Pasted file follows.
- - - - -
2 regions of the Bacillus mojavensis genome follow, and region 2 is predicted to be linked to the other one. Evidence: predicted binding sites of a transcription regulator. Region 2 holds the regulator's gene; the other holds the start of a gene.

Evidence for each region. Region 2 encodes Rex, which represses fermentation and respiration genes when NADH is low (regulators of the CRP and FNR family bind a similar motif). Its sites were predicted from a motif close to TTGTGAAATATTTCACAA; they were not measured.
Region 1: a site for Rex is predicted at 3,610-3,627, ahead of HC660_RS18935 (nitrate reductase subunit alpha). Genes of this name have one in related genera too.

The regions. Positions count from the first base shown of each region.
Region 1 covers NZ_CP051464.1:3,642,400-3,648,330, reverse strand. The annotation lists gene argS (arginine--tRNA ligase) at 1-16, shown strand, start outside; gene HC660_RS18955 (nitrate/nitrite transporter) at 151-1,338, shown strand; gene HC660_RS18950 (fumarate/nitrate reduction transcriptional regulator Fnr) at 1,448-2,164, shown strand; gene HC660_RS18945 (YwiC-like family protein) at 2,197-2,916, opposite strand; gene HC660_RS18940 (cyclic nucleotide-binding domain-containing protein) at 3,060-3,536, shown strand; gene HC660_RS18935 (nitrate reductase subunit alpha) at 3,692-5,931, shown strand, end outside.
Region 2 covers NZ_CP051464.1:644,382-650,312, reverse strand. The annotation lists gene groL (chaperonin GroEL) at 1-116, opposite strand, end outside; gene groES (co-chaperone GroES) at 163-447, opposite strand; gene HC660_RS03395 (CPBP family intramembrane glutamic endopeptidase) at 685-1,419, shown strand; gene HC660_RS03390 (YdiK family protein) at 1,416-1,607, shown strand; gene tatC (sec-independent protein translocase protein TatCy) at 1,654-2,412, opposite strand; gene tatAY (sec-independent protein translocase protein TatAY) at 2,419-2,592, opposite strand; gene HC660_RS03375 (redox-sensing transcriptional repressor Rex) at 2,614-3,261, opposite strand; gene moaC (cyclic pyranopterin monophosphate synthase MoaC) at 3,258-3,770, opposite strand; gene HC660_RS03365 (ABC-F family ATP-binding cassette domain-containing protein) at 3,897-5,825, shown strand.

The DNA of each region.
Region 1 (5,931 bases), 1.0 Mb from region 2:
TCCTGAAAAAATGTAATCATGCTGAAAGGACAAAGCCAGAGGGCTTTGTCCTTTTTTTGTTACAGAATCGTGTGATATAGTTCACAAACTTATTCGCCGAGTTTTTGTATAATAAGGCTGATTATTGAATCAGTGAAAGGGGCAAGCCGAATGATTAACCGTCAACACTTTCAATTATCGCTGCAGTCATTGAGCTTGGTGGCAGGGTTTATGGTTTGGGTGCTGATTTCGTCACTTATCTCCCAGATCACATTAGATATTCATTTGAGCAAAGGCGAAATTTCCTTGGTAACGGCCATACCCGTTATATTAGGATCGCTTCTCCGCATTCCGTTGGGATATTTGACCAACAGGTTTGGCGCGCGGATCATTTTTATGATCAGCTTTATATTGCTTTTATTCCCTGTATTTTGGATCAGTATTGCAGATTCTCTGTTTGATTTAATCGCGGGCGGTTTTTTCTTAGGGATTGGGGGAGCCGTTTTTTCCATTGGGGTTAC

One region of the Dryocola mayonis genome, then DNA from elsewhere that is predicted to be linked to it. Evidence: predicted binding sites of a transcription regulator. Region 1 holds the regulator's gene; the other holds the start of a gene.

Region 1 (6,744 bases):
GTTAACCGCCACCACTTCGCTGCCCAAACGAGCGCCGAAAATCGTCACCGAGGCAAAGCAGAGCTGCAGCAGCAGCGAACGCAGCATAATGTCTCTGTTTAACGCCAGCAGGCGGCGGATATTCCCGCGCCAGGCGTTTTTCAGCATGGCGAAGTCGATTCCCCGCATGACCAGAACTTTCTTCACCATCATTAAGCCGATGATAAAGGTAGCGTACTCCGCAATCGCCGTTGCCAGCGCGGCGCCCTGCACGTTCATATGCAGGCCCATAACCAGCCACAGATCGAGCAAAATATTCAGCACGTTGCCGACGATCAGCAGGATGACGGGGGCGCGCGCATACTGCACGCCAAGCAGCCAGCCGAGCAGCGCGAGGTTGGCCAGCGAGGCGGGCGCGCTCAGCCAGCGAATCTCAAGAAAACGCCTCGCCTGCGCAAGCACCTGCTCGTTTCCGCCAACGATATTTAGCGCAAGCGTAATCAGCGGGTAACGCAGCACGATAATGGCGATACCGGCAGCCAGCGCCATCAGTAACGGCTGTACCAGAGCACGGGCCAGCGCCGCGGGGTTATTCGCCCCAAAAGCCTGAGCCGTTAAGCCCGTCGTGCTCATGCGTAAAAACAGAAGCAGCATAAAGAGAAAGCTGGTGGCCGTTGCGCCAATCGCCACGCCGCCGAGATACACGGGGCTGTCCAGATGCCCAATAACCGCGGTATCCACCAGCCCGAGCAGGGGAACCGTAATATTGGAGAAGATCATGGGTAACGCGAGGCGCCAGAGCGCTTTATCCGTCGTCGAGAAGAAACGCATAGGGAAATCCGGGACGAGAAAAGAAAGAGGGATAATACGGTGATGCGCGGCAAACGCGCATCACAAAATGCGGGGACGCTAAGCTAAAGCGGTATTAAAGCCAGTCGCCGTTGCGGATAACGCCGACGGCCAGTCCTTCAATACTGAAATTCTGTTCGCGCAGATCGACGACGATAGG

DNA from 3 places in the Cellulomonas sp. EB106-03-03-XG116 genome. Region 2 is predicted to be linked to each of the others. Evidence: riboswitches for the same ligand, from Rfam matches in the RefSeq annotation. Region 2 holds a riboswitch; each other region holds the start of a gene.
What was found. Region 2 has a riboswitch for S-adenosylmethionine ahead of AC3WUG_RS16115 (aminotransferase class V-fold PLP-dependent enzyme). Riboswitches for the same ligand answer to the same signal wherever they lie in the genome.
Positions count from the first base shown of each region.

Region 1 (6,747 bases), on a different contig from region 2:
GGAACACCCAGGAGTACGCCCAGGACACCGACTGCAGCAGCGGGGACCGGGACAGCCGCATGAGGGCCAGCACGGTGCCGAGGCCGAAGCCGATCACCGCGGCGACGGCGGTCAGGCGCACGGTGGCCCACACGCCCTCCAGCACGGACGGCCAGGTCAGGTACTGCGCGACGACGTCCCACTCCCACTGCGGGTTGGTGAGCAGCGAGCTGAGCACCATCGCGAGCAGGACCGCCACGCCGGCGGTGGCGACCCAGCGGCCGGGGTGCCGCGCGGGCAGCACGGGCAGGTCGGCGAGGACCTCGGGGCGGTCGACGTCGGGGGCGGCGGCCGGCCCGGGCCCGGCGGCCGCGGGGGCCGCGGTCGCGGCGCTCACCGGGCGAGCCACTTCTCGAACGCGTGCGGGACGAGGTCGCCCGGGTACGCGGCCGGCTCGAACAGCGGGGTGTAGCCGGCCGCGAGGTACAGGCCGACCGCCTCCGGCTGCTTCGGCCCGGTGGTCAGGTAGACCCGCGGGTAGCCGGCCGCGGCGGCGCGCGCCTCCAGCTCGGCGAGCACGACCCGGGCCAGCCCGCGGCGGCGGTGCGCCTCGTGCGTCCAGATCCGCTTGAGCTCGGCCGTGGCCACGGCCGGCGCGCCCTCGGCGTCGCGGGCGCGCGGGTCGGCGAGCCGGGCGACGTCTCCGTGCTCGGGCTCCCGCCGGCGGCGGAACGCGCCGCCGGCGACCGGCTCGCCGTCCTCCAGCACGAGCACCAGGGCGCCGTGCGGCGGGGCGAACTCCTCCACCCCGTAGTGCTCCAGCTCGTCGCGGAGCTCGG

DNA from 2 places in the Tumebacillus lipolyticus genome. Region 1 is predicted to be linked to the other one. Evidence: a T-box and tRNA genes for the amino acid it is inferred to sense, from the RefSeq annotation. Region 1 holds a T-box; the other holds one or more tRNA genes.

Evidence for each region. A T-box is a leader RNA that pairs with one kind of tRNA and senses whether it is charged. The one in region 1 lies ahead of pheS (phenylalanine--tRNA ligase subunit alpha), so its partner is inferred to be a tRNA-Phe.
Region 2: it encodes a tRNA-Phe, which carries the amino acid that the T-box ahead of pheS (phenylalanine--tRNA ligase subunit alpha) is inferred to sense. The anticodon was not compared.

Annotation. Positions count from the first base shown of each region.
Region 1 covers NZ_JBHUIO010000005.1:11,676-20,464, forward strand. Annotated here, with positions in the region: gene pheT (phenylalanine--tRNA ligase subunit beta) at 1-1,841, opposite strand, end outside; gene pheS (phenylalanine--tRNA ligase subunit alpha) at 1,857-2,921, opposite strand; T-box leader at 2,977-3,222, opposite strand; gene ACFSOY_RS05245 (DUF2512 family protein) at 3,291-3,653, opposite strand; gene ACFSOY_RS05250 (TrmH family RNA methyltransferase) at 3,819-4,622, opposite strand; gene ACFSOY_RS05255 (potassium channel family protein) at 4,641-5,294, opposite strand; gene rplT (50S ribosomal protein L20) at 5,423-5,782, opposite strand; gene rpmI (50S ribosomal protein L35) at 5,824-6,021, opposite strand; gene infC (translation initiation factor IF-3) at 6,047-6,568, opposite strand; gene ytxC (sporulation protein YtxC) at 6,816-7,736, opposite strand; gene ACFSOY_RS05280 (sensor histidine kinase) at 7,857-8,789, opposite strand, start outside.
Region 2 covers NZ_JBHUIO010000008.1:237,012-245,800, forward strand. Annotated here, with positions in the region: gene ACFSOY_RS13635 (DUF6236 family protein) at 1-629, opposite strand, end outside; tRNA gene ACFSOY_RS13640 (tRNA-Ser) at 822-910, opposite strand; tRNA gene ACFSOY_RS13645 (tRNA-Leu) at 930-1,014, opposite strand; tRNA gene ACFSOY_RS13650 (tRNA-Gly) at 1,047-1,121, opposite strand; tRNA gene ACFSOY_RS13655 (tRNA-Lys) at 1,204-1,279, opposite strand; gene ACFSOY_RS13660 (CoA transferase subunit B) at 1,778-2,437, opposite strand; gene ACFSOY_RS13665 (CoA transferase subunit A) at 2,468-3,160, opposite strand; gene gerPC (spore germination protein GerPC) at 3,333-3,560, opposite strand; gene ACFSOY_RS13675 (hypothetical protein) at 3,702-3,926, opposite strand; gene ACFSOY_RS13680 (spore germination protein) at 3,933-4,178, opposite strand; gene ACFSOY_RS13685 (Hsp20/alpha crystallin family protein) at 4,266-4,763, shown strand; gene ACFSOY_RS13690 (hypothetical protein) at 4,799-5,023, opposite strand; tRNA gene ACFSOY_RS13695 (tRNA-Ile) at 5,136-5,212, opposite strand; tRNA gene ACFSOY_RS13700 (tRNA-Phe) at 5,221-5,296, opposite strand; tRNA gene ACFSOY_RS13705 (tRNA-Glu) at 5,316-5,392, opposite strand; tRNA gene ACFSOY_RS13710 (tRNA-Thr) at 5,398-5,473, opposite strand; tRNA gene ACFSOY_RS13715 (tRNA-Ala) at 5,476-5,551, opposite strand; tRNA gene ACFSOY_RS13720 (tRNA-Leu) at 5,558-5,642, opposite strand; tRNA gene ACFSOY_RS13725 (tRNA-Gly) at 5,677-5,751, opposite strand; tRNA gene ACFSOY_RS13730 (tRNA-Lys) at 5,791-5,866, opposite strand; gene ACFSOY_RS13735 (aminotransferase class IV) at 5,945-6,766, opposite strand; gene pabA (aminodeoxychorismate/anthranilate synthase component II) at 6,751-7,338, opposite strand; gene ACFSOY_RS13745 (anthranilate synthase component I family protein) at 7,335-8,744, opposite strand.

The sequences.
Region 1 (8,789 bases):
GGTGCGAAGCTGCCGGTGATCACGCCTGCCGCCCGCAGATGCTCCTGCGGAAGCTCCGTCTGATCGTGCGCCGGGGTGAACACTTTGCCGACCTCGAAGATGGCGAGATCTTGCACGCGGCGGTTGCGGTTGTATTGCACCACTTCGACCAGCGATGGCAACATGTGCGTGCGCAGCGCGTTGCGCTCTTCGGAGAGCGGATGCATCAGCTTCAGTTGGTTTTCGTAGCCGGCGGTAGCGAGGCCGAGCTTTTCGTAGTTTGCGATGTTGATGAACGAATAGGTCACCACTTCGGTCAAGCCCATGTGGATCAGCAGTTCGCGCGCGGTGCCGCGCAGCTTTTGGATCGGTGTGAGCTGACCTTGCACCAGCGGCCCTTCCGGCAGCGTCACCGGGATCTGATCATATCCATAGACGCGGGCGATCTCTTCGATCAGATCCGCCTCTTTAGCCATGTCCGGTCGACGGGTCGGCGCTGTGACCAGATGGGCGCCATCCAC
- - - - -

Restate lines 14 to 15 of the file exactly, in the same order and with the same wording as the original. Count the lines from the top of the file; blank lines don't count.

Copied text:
What was found. Region 2 has a riboswitch for S-adenosylmethionine ahead of AC3WUG_RS16115 (aminotransferase class V-fold PLP-dependent enzyme). Riboswitches for the same ligand answer to the same signal wherever they lie in the genome.
Positions count from the first base shown of each region.